Ready or not. . . .
Prosecutors in Florida said Wednesday that they plan to release surveillance video of Patriots owner Robert Kraft allegedly paying for sex at a massage parlor in January.
Via John R. Ellement of the Boston Globe, court papers submitted by Palm Beach County State Attorney Dave Aronberg indicate a belief that the prosecution “is obligated under Florida law to provide the video to the public” in connection with the criminal case against the two women who are accused of owning and operating a prostitution ring.
The prosecution claims that, “as the custodian of the records, [it] cannot delay the release of records to allow a person to raise a constitutional challenge to the release of the documents,” adding that “[t]he Public Records Act does not allow a custodian to delay the production of records to allow the resolution of a constitutional challenge to the release of the documents.”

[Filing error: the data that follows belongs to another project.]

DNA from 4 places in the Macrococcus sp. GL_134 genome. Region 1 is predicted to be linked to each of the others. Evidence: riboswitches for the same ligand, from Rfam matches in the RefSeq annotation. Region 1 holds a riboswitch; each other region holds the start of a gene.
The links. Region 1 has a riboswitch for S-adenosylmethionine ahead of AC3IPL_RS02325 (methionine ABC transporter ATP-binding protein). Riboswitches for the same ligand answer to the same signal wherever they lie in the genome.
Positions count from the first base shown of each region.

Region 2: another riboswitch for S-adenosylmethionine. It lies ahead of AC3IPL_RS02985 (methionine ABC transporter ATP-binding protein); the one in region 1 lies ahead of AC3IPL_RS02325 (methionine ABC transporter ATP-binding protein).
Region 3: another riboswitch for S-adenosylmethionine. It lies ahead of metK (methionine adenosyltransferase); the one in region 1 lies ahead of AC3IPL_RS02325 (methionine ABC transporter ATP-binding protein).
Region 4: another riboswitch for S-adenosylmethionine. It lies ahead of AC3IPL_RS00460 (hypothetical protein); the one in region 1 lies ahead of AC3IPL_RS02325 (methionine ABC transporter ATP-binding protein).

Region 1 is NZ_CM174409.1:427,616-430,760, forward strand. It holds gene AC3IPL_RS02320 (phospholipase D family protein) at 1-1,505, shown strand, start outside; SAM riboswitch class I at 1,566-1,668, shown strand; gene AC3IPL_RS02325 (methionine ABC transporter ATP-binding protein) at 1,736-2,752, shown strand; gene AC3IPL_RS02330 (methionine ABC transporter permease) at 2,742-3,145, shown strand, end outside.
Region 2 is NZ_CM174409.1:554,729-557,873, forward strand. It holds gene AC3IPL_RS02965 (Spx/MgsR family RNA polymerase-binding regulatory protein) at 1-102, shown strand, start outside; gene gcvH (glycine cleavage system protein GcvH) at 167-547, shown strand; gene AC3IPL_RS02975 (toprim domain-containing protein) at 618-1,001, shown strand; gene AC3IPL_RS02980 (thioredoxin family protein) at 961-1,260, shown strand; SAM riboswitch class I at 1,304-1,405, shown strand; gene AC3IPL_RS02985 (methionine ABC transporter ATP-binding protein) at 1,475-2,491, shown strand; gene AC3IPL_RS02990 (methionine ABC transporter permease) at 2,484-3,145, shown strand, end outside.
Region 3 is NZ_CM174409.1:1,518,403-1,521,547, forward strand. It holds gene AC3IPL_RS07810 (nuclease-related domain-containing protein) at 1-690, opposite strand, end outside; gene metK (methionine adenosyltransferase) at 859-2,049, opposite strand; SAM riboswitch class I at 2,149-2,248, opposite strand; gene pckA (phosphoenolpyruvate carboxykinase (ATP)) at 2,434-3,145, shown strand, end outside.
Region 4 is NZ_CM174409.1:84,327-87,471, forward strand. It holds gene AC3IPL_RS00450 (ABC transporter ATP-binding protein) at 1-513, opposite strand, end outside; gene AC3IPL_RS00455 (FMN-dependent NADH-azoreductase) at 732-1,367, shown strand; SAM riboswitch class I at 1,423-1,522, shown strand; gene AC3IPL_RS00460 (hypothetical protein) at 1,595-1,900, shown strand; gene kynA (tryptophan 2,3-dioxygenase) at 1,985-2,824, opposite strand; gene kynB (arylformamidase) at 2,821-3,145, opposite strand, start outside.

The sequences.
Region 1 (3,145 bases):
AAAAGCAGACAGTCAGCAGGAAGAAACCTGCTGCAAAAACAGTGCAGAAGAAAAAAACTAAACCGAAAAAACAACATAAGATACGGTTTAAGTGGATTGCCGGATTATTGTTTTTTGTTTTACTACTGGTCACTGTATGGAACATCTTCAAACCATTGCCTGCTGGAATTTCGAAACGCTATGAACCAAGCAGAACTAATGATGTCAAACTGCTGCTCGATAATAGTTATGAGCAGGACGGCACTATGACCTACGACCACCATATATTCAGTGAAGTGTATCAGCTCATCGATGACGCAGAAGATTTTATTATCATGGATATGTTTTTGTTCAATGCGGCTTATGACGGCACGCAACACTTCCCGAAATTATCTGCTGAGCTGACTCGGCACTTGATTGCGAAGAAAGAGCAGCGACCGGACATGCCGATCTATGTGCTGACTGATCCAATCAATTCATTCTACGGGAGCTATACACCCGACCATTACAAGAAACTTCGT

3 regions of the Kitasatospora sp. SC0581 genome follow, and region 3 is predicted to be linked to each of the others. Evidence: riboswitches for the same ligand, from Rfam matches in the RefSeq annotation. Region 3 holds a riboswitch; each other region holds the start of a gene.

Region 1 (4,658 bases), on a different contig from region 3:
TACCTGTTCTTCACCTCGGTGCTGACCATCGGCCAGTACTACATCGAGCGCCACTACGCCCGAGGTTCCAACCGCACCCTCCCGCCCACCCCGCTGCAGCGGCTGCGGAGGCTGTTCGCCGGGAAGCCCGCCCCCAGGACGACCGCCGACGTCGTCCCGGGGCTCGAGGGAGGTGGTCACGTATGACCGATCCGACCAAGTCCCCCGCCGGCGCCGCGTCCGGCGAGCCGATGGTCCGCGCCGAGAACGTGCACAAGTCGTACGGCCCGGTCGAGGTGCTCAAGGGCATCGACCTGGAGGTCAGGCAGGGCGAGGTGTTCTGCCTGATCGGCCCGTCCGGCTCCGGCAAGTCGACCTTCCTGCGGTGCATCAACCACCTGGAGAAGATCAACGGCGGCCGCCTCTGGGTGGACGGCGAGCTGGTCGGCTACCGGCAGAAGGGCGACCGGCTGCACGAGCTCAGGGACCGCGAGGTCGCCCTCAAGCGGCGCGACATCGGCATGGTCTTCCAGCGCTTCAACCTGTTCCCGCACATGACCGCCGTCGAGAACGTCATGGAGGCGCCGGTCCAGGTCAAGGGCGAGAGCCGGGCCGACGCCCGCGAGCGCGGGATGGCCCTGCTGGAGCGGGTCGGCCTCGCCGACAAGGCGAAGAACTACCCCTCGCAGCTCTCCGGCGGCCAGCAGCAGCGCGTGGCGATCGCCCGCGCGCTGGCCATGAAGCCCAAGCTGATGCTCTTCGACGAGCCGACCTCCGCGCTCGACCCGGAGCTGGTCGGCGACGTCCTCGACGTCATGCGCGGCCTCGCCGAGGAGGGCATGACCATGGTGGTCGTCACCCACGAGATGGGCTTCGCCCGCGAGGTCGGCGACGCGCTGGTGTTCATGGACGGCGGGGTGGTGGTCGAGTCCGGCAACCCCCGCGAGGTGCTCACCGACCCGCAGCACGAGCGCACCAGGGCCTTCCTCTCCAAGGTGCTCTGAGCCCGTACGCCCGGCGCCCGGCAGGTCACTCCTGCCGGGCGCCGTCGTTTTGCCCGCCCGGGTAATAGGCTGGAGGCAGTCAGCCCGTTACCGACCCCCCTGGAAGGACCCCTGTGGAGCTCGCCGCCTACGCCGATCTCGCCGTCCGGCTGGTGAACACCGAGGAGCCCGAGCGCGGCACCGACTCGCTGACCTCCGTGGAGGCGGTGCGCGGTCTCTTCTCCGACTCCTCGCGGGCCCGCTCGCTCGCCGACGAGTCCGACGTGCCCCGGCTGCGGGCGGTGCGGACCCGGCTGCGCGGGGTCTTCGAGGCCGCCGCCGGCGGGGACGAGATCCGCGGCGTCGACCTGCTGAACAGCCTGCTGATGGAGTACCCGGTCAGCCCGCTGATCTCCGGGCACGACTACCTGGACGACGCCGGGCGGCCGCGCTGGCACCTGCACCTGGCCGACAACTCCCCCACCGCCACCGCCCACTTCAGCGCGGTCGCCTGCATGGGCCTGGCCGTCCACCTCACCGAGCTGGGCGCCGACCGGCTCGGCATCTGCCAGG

That seems like a stretch. If there’s a viable constitutional challenge to any planned action in any context or setting, that challenge should be resolved before the action is taken. Otherwise, the challenge — if successful — become meaningless.
The prosecution’s plan, as a practical matter, will force Kraft’s lawyers to aggressively seek a ruling blocking the release of the video. Once it’s released, it can’t be unreleased. In that same regard, once it’s seen, it can’t be unseen.